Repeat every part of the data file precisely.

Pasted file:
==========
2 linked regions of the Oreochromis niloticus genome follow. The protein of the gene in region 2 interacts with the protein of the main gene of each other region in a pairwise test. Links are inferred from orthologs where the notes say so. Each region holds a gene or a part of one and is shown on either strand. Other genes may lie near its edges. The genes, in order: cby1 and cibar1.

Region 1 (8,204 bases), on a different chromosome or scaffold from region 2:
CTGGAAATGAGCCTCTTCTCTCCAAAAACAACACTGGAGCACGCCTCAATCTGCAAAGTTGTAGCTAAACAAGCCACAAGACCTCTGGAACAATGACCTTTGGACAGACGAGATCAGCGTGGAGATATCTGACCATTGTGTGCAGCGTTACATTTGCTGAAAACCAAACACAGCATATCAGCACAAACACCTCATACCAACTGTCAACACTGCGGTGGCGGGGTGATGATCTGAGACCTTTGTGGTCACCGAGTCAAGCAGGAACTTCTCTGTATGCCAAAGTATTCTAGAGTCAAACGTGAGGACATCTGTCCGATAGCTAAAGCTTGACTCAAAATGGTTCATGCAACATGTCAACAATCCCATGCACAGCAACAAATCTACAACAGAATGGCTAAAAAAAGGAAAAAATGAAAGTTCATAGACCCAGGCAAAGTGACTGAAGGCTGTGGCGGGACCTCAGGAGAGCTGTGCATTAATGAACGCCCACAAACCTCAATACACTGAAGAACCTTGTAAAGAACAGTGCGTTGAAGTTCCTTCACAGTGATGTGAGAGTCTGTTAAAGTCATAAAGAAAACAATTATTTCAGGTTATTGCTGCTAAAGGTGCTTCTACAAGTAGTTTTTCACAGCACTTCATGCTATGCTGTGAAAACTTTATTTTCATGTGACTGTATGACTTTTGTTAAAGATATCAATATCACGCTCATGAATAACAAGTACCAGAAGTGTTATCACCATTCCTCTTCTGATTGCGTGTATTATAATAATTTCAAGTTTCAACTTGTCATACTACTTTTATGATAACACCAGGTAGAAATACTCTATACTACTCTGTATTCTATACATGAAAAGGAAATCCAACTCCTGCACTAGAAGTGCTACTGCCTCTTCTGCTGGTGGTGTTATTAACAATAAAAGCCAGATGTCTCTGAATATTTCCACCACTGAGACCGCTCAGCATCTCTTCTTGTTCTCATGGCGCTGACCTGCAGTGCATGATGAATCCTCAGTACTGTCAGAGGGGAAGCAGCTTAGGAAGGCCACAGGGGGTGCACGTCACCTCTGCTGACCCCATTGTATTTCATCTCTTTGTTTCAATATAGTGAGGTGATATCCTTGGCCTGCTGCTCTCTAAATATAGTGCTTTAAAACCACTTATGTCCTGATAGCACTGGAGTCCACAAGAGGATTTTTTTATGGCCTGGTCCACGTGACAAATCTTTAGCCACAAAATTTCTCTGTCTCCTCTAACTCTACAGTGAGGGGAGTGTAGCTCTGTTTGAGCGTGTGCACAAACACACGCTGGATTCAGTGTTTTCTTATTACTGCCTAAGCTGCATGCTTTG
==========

2 linked regions of the Oreochromis niloticus genome follow. The protein of the gene in region 2 interacts with the protein of the main gene of each other region in a pairwise test. Links are inferred from orthologs where the notes say so. Each region holds a gene or a part of one and is shown on either strand. Other genes may lie near its edges. The genes, in order: cby1 and cibar1.

Region 1 (8,204 bases), on a different chromosome or scaffold from region 2:
CTGGAAATGAGCCTCTTCTCTCCAAAAACAACACTGGAGCACGCCTCAATCTGCAAAGTTGTAGCTAAACAAGCCACAAGACCTCTGGAACAATGACCTTTGGACAGACGAGATCAGCGTGGAGATATCTGACCATTGTGTGCAGCGTTACATTTGCTGAAAACCAAACACAGCATATCAGCACAAACACCTCATACCAACTGTCAACACTGCGGTGGCGGGGTGATGATCTGAGACCTTTGTGGTCACCGAGTCAAGCAGGAACTTCTCTGTATGCCAAAGTATTCTAGAGTCAAACGTGAGGACATCTGTCCGATAGCTAAAGCTTGACTCAAAATGGTTCATGCAACATGTCAACAATCCCATGCACAGCAACAAATCTACAACAGAATGGCTAAAAAAAGGAAAAAATGAAAGTTCATAGACCCAGGCAAAGTGACTGAAGGCTGTGGCGGGACCTCAGGAGAGCTGTGCATTAATGAACGCCCACAAACCTCAATACACTGAAGAACCTTGTAAAGAACAGTGCGTTGAAGTTCCTTCACAGTGATGTGAGAGTCTGTTAAAGTCATAAAGAAAACAATTATTTCAGGTTATTGCTGCTAAAGGTGCTTCTACAAGTAGTTTTTCACAGCACTTCATGCTATGCTGTGAAAACTTTATTTTCATGTGACTGTATGACTTTTGTTAAAGATATCAATATCACGCTCATGAATAACAAGTACCAGAAGTGTTATCACCATTCCTCTTCTGATTGCGTGTATTATAATAATTTCAAGTTTCAACTTGTCATACTACTTTTATGATAACACCAGGTAGAAATACTCTATACTACTCTGTATTCTATACATGAAAAGGAAATCCAACTCCTGCACTAGAAGTGCTACTGCCTCTTCTGCTGGTGGTGTTATTAACAATAAAAGCCAGATGTCTCTGAATATTTCCACCACTGAGACCGCTCAGCATCTCTTCTTGTTCTCATGGCGCTGACCTGCAGTGCATGATGAATCCTCAGTACTGTCAGAGGGGAAGCAGCTTAGGAAGGCCACAGGGGGTGCACGTCACCTCTGCTGACCCCATTGTATTTCATCTCTTTGTTTCAATATAGTGAGGTGATATCCTTGGCCTGCTGCTCTCTAAATATAGTGCTTTAAAACCACTTATGTCCTGATAGCACTGGAGTCCACAAGAGGATTTTTTTATGGCCTGGTCCACGTGACAAATCTTTAGCCACAAAATTTCTCTGTCTCCTCTAACTCTACAGTGAGGGGAGTGTAGCTCTGTTTGAGCGTGTGCACAAACACACGCTGGATTCAGTGTTTTCTTATTACTGCCTAAGCTGCATGCTTTG